At a press briefing in Washington Friday, Press Secretary Josh Earnest told reporters President Obama has spoken to Netanyahu and expressed his willingness to play a role in decreasing the violence.  

"There are a number of relationships the U.S. has that we can leverage in the region to bring an end to the rocket fire. We're interested in taking the kinds of steps we did about a year and a half ago to facilitate a cease fire and try to get this situation back on the path of deescalation," Earnest said. 

Southern Lebanon is a stronghold of the Shiite militant group Hezbollah, which has battled Israel numerous times. However, recent fire from Lebanon has been blamed on radical Palestinian factions in the area and Hezbollah has not been involved in the ongoing offensive. It has largely refrained from engaging Israel since a monthlong war in 2006 when it fired thousands of rockets into Israel and was pummeled by Israeli airstrikes in response.

The Jerusalem Post cited senior Israeli officials who also claimed the rocket from Lebanon was not fired by Hezbollah, but by a small radical organization in Lebanon.

Gaza militants already have fired more than 550 rockets against Israel in the four-day offensive. Israel's "Iron Dome" defense system has intercepted most of those aimed at major cities but some have slipped through.

Frequent air raid sirens sounded across Israel on Friday, including for the first time in the northern city of Haifa. Israel has shot down at least 110 incoming rockets thus far.

Lerner said the military was doing its utmost to prevent civilian casualties, calling inhabitants ahead of time to warn of an imminent attack. He said Israeli forces also fire "non-explosive munitions" at roofs as a warning and looks for people to leave before destroying a structure.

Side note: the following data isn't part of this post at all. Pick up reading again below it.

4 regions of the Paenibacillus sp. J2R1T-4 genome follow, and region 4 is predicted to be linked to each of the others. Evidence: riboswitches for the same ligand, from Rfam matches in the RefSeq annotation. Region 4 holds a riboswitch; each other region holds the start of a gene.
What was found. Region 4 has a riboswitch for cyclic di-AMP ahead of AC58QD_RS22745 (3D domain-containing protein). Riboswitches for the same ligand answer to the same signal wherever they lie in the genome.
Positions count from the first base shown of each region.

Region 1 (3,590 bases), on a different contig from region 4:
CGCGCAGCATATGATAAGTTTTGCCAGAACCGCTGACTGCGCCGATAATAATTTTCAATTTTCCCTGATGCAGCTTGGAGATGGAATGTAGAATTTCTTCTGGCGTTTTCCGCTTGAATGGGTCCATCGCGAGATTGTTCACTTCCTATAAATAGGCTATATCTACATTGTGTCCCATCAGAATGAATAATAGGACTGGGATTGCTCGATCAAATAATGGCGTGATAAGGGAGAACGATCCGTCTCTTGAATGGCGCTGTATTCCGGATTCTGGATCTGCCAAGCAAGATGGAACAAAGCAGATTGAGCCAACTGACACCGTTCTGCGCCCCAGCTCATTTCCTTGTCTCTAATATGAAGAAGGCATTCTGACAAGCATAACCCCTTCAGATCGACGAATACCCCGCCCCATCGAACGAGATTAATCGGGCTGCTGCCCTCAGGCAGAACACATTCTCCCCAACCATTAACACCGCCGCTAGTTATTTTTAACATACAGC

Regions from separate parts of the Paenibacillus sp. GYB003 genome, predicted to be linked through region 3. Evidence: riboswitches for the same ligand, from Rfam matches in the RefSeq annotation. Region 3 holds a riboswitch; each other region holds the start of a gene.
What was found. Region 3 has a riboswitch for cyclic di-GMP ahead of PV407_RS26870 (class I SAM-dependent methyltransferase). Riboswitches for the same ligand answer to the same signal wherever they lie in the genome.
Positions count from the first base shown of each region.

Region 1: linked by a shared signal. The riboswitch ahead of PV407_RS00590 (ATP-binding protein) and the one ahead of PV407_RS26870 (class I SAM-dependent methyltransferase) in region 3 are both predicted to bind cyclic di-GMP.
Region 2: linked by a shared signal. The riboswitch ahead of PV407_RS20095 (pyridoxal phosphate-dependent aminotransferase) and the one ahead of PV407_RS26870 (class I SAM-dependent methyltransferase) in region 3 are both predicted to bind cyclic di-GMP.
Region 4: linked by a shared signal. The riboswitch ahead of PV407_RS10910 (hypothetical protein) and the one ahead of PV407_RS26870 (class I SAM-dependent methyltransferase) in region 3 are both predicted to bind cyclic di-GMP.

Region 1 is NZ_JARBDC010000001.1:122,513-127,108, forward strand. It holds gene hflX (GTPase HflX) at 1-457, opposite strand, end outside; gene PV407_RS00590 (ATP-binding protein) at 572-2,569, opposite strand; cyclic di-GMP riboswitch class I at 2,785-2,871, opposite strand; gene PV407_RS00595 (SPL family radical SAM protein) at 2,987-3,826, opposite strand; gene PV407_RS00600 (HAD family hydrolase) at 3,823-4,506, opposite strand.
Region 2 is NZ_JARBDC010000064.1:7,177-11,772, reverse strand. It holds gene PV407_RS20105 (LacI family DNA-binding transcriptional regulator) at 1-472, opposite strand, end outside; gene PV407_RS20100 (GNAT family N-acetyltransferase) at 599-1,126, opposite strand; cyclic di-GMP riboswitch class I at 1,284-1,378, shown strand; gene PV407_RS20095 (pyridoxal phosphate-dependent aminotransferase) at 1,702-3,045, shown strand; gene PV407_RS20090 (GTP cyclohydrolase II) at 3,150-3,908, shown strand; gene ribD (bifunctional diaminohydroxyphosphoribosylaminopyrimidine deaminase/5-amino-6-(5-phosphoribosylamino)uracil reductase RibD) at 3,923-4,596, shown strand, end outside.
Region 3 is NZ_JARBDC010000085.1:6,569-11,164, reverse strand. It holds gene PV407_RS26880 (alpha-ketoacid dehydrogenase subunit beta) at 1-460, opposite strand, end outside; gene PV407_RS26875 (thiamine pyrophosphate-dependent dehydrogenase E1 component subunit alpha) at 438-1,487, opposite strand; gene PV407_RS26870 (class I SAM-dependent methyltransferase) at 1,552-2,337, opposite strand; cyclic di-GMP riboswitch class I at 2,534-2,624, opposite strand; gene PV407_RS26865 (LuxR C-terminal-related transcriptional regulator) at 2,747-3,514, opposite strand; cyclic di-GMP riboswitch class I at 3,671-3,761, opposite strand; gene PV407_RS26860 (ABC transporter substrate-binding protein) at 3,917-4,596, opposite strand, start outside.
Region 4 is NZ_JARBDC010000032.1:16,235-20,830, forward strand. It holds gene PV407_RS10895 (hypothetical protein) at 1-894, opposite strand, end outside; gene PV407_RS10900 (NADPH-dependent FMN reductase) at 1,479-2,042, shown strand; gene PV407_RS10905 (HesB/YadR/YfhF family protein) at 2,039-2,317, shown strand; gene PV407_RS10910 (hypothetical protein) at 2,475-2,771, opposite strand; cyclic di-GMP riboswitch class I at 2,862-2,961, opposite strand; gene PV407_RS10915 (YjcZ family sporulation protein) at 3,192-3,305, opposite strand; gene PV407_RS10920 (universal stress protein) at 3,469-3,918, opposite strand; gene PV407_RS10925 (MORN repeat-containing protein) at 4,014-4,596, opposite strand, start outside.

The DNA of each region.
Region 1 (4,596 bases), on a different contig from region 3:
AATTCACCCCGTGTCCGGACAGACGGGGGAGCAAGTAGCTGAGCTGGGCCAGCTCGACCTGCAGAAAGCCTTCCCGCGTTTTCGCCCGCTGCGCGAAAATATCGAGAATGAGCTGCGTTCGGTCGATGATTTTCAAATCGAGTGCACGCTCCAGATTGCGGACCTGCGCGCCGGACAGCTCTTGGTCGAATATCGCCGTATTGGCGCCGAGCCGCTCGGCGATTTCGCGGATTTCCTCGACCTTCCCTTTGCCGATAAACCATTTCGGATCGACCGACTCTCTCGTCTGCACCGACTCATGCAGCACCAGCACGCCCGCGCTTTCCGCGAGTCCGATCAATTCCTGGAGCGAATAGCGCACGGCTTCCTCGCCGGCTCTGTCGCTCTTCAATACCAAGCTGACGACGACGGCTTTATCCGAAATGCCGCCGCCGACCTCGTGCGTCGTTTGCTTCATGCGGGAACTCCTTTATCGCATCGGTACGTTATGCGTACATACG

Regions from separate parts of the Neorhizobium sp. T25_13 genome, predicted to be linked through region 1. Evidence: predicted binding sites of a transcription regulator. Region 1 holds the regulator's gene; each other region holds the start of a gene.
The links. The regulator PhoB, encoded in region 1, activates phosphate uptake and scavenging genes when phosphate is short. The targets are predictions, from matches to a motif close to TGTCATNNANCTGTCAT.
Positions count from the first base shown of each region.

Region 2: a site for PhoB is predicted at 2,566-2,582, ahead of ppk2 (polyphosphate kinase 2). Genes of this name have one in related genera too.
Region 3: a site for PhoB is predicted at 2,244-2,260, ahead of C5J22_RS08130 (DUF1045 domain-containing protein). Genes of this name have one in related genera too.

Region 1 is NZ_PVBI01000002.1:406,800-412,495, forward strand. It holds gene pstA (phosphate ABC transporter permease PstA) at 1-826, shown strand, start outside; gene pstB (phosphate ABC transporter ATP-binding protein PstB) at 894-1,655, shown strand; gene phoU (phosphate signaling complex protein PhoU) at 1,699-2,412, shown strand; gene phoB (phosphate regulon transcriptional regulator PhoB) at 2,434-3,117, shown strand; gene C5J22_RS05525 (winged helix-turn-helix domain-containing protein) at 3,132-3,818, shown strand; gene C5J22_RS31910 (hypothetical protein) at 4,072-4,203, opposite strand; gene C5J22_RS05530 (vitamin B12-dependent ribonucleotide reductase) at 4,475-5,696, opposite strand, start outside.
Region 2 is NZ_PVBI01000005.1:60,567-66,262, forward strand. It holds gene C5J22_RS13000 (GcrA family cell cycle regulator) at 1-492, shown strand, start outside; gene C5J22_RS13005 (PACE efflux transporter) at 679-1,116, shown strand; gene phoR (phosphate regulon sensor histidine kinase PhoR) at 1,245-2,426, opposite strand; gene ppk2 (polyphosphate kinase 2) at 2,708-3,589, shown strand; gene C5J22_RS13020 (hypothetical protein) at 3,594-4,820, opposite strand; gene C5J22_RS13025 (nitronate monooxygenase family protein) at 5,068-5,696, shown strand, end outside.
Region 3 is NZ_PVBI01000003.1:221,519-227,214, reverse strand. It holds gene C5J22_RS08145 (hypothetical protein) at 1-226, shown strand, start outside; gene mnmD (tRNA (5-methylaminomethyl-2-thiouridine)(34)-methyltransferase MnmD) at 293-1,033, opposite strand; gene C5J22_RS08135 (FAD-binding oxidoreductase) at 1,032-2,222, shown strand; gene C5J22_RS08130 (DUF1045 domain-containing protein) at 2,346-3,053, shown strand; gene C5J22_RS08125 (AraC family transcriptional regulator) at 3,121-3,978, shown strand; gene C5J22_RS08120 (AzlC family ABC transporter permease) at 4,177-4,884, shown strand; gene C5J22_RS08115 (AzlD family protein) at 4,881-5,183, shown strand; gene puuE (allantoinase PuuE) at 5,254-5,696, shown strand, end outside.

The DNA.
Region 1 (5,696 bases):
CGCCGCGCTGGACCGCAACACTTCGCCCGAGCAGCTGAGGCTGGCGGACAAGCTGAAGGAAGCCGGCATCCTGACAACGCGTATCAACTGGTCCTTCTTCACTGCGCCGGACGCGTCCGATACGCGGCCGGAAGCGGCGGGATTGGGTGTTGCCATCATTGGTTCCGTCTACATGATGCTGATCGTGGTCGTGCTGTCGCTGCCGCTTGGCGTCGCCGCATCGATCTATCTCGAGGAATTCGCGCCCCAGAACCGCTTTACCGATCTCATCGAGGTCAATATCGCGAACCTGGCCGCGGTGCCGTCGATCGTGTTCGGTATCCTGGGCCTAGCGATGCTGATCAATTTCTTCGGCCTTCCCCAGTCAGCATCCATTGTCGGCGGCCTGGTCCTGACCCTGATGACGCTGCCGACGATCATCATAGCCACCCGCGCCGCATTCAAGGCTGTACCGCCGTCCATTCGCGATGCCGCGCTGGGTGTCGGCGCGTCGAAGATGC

Lerner blamed Hamas for the death of innocent bystanders by firing from heavily populated areas.

Israel's military "uses its weapons to defend its civilians. Hamas uses its civilians to defend its weapons," he said.

With Hamas on its heels, Israeli leaders were still mulling whether to launch a ground assault in Gaza to deliver what they hope could be a decisive blow. Such a move, though, would likely involve a rise in Palestinian civilian casualties and put Israeli troops at risk as well.

Israel has mobilized more than 30,000 reservists to supplement the potential ground operation.

The U.N.'s top human rights official said Friday that Israel's air campaign in Gaza may violate international laws prohibiting the targeting of civilians. Navi Pillay, the U.N. high commissioner for human rights, said the Israeli military and the Gaza militants, must abide by international law.

"We have received deeply disturbing reports that many of the civilian casualties, including of children, occurred as a result of strikes on homes," Pillay said. "Such reports raise serious doubt about whether the Israeli strikes have been in accordance with international humanitarian law and international human rights law."

Pillay says civilians bear the brunt of the conflict now -- and all sides must refrain from launching attacks or putting military weapons in densely populated areas.

"Israel, Hamas, and Palestinian armed groups in Gaza have been down this road before, and it has led only to death, destruction, distrust and a painful prolongation of the conflict," Pillay said.

Click for more from The Jerusalem Post.

The Associated Press contributed to this report.